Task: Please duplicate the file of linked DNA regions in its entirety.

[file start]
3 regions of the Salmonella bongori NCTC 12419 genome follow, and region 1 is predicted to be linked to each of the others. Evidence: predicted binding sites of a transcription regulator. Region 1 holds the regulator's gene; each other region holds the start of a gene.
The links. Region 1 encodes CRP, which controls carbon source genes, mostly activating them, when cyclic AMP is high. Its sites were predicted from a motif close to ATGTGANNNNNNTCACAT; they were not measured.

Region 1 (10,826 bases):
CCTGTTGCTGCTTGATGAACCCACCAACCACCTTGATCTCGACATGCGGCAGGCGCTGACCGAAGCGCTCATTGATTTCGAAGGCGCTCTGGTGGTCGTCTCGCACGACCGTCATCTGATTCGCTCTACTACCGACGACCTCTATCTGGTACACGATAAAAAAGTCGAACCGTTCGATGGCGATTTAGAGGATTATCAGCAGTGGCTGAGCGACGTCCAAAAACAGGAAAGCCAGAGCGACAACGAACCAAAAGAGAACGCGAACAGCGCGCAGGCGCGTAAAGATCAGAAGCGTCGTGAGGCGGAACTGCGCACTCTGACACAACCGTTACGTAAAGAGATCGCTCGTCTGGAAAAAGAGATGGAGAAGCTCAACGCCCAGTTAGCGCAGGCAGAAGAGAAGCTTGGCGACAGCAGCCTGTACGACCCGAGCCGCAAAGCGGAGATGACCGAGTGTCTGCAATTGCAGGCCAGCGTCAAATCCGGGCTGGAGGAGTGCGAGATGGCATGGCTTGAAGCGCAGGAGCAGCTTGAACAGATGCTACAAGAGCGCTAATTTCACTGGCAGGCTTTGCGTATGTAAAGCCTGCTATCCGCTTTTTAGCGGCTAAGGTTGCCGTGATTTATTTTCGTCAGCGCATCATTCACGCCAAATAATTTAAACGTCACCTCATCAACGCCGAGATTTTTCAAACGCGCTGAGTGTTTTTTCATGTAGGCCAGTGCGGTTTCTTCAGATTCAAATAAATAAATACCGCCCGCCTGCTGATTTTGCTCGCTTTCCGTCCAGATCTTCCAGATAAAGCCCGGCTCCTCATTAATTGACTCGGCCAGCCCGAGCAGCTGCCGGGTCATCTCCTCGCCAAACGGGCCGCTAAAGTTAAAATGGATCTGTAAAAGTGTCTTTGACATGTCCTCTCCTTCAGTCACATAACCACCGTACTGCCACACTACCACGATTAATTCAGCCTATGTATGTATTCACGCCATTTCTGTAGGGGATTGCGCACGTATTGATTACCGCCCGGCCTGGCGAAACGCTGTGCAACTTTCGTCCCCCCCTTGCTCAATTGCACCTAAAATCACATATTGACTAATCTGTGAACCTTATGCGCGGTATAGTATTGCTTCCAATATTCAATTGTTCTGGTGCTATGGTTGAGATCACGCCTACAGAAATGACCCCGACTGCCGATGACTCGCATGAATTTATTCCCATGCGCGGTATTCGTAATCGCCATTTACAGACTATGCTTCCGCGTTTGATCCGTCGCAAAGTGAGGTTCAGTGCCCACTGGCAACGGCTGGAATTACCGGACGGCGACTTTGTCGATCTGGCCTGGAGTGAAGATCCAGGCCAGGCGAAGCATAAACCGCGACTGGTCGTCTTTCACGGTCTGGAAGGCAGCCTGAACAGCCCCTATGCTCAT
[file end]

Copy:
3 regions of the Salmonella bongori NCTC 12419 genome follow, and region 1 is predicted to be linked to each of the others. Evidence: predicted binding sites of a transcription regulator. Region 1 holds the regulator's gene; each other region holds the start of a gene.
The links. Region 1 encodes CRP, which controls carbon source genes, mostly activating them, when cyclic AMP is high. Its sites were predicted from a motif close to ATGTGANNNNNNTCACAT; they were not measured.

Region 1 (10,826 bases):
CCTGTTGCTGCTTGATGAACCCACCAACCACCTTGATCTCGACATGCGGCAGGCGCTGACCGAAGCGCTCATTGATTTCGAAGGCGCTCTGGTGGTCGTCTCGCACGACCGTCATCTGATTCGCTCTACTACCGACGACCTCTATCTGGTACACGATAAAAAAGTCGAACCGTTCGATGGCGATTTAGAGGATTATCAGCAGTGGCTGAGCGACGTCCAAAAACAGGAAAGCCAGAGCGACAACGAACCAAAAGAGAACGCGAACAGCGCGCAGGCGCGTAAAGATCAGAAGCGTCGTGAGGCGGAACTGCGCACTCTGACACAACCGTTACGTAAAGAGATCGCTCGTCTGGAAAAAGAGATGGAGAAGCTCAACGCCCAGTTAGCGCAGGCAGAAGAGAAGCTTGGCGACAGCAGCCTGTACGACCCGAGCCGCAAAGCGGAGATGACCGAGTGTCTGCAATTGCAGGCCAGCGTCAAATCCGGGCTGGAGGAGTGCGAGATGGCATGGCTTGAAGCGCAGGAGCAGCTTGAACAGATGCTACAAGAGCGCTAATTTCACTGGCAGGCTTTGCGTATGTAAAGCCTGCTATCCGCTTTTTAGCGGCTAAGGTTGCCGTGATTTATTTTCGTCAGCGCATCATTCACGCCAAATAATTTAAACGTCACCTCATCAACGCCGAGATTTTTCAAACGCGCTGAGTGTTTTTTCATGTAGGCCAGTGCGGTTTCTTCAGATTCAAATAAATAAATACCGCCCGCCTGCTGATTTTGCTCGCTTTCCGTCCAGATCTTCCAGATAAAGCCCGGCTCCTCATTAATTGACTCGGCCAGCCCGAGCAGCTGCCGGGTCATCTCCTCGCCAAACGGGCCGCTAAAGTTAAAATGGATCTGTAAAAGTGTCTTTGACATGTCCTCTCCTTCAGTCACATAACCACCGTACTGCCACACTACCACGATTAATTCAGCCTATGTATGTATTCACGCCATTTCTGTAGGGGATTGCGCACGTATTGATTACCGCCCGGCCTGGCGAAACGCTGTGCAACTTTCGTCCCCCCCTTGCTCAATTGCACCTAAAATCACATATTGACTAATCTGTGAACCTTATGCGCGGTATAGTATTGCTTCCAATATTCAATTGTTCTGGTGCTATGGTTGAGATCACGCCTACAGAAATGACCCCGACTGCCGATGACTCGCATGAATTTATTCCCATGCGCGGTATTCGTAATCGCCATTTACAGACTATGCTTCCGCGTTTGATCCGTCGCAAAGTGAGGTTCAGTGCCCACTGGCAACGGCTGGAATTACCGGACGGCGACTTTGTCGATCTGGCCTGGAGTGAAGATCCAGGCCAGGCGAAGCATAAACCGCGACTGGTCGTCTTTCACGGTCTGGAAGGCAGCCTGAACAGCCCCTATGCTCAT